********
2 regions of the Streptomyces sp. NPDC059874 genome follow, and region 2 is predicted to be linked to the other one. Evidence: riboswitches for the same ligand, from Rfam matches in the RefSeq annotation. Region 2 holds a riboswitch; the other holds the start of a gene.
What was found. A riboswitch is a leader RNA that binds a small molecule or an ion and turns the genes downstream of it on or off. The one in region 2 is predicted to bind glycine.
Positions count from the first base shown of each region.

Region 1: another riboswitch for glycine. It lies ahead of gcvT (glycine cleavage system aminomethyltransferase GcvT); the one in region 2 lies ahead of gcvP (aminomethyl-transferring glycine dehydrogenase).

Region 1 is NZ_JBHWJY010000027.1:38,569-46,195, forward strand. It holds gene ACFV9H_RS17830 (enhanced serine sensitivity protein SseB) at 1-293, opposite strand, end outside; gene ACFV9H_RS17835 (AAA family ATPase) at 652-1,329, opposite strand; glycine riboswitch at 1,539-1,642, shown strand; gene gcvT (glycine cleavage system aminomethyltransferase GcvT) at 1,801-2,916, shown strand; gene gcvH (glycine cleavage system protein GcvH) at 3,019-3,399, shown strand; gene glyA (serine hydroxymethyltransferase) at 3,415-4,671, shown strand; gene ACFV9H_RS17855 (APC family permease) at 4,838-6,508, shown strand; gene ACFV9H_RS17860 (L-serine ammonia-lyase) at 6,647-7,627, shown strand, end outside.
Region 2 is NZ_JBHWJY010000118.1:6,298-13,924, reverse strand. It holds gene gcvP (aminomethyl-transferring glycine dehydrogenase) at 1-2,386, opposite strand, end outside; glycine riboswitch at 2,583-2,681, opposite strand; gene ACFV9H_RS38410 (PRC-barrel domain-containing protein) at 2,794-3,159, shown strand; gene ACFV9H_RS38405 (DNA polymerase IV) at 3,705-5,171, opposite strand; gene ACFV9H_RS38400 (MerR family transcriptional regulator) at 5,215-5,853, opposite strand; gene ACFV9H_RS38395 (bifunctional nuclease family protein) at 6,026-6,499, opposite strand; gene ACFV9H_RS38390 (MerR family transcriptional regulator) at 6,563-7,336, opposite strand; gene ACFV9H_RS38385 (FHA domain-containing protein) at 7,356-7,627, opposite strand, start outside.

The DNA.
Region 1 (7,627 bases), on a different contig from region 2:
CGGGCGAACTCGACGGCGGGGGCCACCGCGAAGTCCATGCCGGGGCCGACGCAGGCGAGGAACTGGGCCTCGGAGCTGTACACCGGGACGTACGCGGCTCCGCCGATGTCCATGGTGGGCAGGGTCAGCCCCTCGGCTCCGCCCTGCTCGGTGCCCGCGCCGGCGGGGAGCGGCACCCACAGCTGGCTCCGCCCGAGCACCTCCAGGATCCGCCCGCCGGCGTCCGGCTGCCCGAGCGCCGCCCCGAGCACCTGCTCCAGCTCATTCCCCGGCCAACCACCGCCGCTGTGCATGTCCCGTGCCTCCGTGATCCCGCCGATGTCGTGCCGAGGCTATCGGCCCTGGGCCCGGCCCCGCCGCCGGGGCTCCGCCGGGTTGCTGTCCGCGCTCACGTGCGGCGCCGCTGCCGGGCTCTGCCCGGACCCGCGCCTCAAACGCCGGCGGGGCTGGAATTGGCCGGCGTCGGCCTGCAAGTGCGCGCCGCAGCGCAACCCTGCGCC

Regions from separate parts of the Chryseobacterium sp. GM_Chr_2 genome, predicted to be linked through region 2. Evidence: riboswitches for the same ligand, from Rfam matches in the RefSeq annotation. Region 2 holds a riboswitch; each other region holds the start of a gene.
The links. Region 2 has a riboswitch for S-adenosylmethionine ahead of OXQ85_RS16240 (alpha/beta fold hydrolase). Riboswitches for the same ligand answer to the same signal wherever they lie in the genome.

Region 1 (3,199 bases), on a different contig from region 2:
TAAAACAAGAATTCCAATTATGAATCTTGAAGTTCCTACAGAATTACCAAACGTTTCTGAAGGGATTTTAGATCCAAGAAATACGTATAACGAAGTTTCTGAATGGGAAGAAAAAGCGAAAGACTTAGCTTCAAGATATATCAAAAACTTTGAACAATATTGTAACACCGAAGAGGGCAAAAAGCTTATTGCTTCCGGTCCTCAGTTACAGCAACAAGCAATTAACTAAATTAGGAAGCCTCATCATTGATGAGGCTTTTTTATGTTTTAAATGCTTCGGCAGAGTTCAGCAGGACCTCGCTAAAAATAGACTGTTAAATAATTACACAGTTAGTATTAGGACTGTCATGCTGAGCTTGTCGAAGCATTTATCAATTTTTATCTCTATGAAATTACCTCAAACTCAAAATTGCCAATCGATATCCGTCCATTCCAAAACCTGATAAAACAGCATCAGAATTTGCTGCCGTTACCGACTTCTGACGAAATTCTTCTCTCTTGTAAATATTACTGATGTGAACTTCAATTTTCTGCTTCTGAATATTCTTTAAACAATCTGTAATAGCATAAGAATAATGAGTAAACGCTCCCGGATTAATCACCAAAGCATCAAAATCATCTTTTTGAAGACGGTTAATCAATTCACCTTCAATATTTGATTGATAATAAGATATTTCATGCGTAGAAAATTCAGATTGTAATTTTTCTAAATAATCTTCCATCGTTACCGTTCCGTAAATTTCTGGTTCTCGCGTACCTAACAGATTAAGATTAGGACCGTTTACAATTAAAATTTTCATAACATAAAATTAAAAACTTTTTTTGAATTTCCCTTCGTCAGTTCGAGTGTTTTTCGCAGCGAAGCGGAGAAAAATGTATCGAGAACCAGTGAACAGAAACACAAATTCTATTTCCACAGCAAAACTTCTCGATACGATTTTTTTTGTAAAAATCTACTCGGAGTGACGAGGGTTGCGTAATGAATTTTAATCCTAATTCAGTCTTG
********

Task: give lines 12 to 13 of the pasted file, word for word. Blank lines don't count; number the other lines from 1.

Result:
Region 1 (3,199 bases), on a different contig from region 2:
TAAAACAAGAATTCCAATTATGAATCTTGAAGTTCCTACAGAATTACCAAACGTTTCTGAAGGGATTTTAGATCCAAGAAATACGTATAACGAAGTTTCTGAATGGGAAGAAAAAGCGAAAGACTTAGCTTCAAGATATATCAAAAACTTTGAACAATATTGTAACACCGAAGAGGGCAAAAAGCTTATTGCTTCCGGTCCTCAGTTACAGCAACAAGCAATTAACTAAATTAGGAAGCCTCATCATTGATGAGGCTTTTTTATGTTTTAAATGCTTCGGCAGAGTTCAGCAGGACCTCGCTAAAAATAGACTGTTAAATAATTACACAGTTAGTATTAGGACTGTCATGCTGAGCTTGTCGAAGCATTTATCAATTTTTATCTCTATGAAATTACCTCAAACTCAAAATTGCCAATCGATATCCGTCCATTCCAAAACCTGATAAAACAGCATCAGAATTTGCTGCCGTTACCGACTTCTGACGAAATTCTTCTCTCTTGTAAATATTACTGATGTGAACTTCAATTTTCTGCTTCTGAATATTCTTTAAACAATCTGTAATAGCATAAGAATAATGAGTAAACGCTCCCGGATTAATCACCAAAGCATCAAAATCATCTTTTTGAAGACGGTTAATCAATTCACCTTCAATATTTGATTGATAATAAGATATTTCATGCGTAGAAAATTCAGATTGTAATTTTTCTAAATAATCTTCCATCGTTACCGTTCCGTAAATTTCTGGTTCTCGCGTACCTAACAGATTAAGATTAGGACCGTTTACAATTAAAATTTTCATAACATAAAATTAAAAACTTTTTTTGAATTTCCCTTCGTCAGTTCGAGTGTTTTTCGCAGCGAAGCGGAGAAAAATGTATCGAGAACCAGTGAACAGAAACACAAATTCTATTTCCACAGCAAAACTTCTCGATACGATTTTTTTTGTAAAAATCTACTCGGAGTGACGAGGGTTGCGTAATGAATTTTAATCCTAATTCAGTCTTG